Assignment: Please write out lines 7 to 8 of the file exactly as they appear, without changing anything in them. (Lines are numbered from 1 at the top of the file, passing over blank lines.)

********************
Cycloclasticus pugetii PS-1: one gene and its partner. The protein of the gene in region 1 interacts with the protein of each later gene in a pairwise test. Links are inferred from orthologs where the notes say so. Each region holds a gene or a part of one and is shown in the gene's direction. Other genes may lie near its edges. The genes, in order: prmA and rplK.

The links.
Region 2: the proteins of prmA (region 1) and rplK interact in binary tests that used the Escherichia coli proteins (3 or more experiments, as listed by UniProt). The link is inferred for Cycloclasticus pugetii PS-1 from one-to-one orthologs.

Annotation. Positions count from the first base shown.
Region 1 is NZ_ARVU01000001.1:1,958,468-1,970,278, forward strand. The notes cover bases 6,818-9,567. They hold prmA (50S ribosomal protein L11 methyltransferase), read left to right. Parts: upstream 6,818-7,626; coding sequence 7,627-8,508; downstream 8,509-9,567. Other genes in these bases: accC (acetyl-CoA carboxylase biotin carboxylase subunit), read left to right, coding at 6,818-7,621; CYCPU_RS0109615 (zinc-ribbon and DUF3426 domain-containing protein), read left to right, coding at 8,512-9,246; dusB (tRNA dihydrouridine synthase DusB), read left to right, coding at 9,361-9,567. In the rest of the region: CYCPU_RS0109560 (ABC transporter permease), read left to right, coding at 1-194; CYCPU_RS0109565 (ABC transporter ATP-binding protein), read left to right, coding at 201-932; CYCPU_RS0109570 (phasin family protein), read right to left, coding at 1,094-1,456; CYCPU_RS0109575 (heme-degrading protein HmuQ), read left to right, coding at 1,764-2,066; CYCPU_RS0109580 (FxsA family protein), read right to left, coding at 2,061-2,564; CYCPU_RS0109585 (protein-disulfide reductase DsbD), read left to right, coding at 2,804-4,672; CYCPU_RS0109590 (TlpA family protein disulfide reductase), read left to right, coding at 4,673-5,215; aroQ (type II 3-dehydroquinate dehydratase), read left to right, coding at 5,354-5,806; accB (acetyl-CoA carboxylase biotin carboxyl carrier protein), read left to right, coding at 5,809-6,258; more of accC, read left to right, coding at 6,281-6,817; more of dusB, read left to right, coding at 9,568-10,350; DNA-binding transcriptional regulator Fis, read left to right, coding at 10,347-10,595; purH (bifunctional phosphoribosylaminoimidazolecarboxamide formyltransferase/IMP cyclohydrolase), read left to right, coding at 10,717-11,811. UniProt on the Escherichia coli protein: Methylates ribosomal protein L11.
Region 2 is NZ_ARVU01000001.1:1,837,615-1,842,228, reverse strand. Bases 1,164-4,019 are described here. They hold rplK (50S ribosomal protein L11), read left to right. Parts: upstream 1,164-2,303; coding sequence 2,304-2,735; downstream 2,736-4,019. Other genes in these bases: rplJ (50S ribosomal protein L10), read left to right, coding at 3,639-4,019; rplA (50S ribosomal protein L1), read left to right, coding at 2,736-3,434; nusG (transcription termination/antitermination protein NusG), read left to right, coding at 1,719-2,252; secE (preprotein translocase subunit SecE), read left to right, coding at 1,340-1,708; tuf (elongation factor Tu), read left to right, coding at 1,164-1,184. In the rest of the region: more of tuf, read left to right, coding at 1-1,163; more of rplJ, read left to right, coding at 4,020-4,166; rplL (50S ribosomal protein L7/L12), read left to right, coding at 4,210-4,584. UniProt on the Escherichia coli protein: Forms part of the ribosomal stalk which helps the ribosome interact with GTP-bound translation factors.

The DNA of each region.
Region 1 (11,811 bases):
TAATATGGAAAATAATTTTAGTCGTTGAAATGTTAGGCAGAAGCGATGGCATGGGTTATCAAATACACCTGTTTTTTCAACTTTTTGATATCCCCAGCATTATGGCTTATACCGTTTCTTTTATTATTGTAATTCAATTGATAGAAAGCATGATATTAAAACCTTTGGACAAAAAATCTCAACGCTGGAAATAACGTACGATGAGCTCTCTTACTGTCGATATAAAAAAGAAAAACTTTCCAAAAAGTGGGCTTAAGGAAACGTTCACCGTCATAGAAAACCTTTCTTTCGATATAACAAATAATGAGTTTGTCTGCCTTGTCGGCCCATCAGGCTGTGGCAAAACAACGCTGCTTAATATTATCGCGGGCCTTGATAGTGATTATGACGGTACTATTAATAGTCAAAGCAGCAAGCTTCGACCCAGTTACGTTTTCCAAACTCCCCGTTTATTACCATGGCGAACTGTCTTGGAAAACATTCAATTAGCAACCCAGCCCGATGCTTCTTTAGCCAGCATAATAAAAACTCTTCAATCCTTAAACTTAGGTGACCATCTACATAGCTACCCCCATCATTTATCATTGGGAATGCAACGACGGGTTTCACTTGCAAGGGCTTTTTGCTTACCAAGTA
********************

The DNA of each region.
Region 1 (11,811 bases):